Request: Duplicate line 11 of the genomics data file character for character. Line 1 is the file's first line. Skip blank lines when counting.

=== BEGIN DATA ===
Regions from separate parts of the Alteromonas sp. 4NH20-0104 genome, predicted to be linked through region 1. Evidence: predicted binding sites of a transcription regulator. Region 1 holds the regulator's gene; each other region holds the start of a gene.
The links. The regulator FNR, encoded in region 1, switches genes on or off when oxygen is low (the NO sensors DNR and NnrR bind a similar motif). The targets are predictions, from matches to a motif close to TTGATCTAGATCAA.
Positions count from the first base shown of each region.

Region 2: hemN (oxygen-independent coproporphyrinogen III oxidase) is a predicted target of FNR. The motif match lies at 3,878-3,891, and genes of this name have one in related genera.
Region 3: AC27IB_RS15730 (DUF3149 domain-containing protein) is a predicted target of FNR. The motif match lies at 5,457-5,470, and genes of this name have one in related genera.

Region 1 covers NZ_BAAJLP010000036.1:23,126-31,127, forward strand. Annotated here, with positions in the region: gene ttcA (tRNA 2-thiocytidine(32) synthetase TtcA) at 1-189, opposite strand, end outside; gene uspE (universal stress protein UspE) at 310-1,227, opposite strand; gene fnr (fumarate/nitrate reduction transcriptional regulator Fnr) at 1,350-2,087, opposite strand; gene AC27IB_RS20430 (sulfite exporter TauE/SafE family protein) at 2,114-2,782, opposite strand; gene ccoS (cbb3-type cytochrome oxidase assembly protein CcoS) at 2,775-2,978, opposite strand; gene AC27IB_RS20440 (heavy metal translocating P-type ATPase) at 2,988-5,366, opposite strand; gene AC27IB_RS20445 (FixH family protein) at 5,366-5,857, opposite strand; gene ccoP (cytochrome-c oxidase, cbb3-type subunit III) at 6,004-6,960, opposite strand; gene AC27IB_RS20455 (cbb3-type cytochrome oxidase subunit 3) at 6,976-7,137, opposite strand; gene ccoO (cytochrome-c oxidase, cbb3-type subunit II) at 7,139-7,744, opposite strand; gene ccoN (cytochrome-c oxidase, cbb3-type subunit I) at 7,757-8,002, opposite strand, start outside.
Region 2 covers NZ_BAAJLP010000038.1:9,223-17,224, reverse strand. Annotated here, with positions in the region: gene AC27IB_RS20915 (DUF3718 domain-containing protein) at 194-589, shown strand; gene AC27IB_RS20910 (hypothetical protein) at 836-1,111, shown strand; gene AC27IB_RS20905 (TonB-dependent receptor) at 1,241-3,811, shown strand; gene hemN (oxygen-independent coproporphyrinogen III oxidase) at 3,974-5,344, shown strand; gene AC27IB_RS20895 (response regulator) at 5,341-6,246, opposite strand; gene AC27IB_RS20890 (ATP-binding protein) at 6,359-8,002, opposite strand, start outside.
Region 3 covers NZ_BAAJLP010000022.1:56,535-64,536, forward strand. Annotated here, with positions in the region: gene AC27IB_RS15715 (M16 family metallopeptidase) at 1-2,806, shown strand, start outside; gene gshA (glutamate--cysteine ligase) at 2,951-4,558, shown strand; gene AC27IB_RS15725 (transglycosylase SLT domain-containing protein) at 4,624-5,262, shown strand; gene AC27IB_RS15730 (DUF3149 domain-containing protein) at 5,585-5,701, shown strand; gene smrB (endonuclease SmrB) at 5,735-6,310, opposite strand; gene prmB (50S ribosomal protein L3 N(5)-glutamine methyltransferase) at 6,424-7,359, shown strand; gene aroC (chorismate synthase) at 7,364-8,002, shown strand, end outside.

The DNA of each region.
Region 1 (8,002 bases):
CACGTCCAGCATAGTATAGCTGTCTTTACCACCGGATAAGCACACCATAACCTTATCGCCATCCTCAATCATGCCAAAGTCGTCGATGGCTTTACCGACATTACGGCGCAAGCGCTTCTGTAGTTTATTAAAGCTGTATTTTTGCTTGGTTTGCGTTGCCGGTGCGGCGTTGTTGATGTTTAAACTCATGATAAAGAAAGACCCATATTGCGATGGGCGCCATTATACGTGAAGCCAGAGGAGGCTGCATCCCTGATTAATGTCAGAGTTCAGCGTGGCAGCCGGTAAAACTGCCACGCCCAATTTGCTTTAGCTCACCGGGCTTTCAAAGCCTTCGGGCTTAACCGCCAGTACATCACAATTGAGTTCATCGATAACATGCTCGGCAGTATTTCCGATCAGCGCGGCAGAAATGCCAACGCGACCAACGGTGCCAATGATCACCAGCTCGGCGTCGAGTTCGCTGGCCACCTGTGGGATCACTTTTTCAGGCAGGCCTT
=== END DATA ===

CACGTCCAGCATAGTATAGCTGTCTTTACCACCGGATAAGCACACCATAACCTTATCGCCATCCTCAATCATGCCAAAGTCGTCGATGGCTTTACCGACATTACGGCGCAAGCGCTTCTGTAGTTTATTAAAGCTGTATTTTTGCTTGGTTTGCGTTGCCGGTGCGGCGTTGTTGATGTTTAAACTCATGATAAAGAAAGACCCATATTGCGATGGGCGCCATTATACGTGAAGCCAGAGGAGGCTGCATCCCTGATTAATGTCAGAGTTCAGCGTGGCAGCCGGTAAAACTGCCACGCCCAATTTGCTTTAGCTCACCGGGCTTTCAAAGCCTTCGGGCTTAACCGCCAGTACATCACAATTGAGTTCATCGATAACATGCTCGGCAGTATTTCCGATCAGCGCGGCAGAAATGCCAACGCGACCAACGGTGCCAATGATCACCAGCTCGGCGTCGAGTTCGCTGGCCACCTGTGGGATCACTTTTTCAGGCAGGCCTT